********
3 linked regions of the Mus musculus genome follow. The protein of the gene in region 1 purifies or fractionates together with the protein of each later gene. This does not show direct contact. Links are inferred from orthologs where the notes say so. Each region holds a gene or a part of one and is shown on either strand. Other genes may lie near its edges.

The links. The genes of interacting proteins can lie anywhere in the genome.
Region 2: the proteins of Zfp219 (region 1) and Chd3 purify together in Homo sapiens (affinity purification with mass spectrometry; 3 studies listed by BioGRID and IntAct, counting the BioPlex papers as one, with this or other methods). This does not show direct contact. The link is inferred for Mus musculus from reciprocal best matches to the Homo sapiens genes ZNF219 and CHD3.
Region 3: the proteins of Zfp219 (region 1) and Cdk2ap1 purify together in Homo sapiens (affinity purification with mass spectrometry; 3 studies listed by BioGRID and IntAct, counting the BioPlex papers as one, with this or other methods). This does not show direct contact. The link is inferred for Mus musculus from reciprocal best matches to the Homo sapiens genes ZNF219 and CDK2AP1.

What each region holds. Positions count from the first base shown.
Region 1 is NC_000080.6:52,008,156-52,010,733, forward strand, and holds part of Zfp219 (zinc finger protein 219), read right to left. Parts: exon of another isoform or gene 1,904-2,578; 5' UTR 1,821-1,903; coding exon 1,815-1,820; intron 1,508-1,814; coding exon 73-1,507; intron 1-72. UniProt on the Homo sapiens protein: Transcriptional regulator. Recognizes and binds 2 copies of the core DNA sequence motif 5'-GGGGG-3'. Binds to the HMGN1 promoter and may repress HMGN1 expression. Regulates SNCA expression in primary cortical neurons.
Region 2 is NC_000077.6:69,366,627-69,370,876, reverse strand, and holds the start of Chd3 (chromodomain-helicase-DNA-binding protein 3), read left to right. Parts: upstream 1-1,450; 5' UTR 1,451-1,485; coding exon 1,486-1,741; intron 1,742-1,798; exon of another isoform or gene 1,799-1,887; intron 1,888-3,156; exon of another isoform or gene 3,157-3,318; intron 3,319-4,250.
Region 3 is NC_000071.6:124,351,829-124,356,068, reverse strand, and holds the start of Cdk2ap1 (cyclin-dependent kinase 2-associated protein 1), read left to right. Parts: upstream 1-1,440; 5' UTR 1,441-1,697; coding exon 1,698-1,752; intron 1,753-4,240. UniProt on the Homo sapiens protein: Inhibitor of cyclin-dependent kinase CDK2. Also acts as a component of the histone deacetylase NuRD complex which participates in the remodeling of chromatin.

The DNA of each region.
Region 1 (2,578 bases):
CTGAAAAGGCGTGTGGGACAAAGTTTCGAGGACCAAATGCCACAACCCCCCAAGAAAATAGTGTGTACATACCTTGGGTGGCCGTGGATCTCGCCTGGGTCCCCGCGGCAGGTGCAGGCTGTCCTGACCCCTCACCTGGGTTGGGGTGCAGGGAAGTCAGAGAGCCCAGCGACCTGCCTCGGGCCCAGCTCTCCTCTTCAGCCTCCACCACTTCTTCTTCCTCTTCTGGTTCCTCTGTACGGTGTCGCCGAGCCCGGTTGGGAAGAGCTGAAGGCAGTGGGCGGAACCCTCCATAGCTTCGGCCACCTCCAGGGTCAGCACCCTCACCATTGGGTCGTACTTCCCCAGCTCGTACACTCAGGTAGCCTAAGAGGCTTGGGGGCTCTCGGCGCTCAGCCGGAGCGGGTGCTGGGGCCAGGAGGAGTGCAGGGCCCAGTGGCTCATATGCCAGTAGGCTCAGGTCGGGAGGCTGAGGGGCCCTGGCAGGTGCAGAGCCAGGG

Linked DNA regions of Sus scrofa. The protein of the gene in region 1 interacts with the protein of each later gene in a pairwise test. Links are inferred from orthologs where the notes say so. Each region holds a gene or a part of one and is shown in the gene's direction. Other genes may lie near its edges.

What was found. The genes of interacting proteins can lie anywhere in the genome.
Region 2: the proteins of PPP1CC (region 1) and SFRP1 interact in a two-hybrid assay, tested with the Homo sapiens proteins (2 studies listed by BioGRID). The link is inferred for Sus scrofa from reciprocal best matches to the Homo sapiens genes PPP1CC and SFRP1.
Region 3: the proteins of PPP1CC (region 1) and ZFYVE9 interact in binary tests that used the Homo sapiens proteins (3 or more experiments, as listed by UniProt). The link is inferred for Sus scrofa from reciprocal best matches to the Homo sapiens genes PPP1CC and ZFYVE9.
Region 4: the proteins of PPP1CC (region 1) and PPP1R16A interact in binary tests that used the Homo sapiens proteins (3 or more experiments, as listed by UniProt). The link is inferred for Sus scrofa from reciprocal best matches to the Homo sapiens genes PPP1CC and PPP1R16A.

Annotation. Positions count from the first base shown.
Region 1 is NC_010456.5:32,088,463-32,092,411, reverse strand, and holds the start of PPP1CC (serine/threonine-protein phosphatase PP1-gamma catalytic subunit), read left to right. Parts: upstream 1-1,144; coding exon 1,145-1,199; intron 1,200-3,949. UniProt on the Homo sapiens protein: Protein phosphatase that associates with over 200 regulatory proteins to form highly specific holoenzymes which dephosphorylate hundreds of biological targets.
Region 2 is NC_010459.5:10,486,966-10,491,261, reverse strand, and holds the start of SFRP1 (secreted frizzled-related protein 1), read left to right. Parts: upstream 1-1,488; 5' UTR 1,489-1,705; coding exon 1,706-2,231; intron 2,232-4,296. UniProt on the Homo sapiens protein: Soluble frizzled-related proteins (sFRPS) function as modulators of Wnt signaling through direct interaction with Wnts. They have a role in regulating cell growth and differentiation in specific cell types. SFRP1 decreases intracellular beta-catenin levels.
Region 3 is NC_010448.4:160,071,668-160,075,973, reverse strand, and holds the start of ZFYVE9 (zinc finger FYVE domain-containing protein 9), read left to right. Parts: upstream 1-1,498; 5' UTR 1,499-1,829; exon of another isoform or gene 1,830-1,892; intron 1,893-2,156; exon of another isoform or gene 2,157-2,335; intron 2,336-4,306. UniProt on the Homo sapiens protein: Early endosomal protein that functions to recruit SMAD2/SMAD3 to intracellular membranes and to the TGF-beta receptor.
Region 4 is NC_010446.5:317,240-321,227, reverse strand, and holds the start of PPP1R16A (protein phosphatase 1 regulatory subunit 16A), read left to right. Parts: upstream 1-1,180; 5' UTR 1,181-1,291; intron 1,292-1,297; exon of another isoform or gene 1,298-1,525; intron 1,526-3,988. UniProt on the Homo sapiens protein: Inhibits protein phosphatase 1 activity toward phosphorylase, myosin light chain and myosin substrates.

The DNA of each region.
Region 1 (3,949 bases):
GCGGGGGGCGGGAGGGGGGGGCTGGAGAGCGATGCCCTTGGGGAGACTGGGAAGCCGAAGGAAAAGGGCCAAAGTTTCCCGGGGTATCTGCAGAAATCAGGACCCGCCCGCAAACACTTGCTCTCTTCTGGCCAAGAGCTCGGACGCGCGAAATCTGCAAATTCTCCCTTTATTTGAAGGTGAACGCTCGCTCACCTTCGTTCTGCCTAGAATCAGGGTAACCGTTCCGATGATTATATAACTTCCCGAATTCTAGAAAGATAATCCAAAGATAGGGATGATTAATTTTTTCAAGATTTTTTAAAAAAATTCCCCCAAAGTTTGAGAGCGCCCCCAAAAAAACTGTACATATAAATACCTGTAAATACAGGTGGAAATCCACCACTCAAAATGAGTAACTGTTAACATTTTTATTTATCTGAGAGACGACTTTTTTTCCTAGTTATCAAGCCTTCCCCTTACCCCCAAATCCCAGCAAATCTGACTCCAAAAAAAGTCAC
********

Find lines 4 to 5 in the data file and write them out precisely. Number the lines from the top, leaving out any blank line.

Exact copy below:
Region 3: the proteins of Zfp219 (region 1) and Cdk2ap1 purify together in Homo sapiens (affinity purification with mass spectrometry; 3 studies listed by BioGRID and IntAct, counting the BioPlex papers as one, with this or other methods). This does not show direct contact. The link is inferred for Mus musculus from reciprocal best matches to the Homo sapiens genes ZNF219 and CDK2AP1.

What each region holds. Positions count from the first base shown.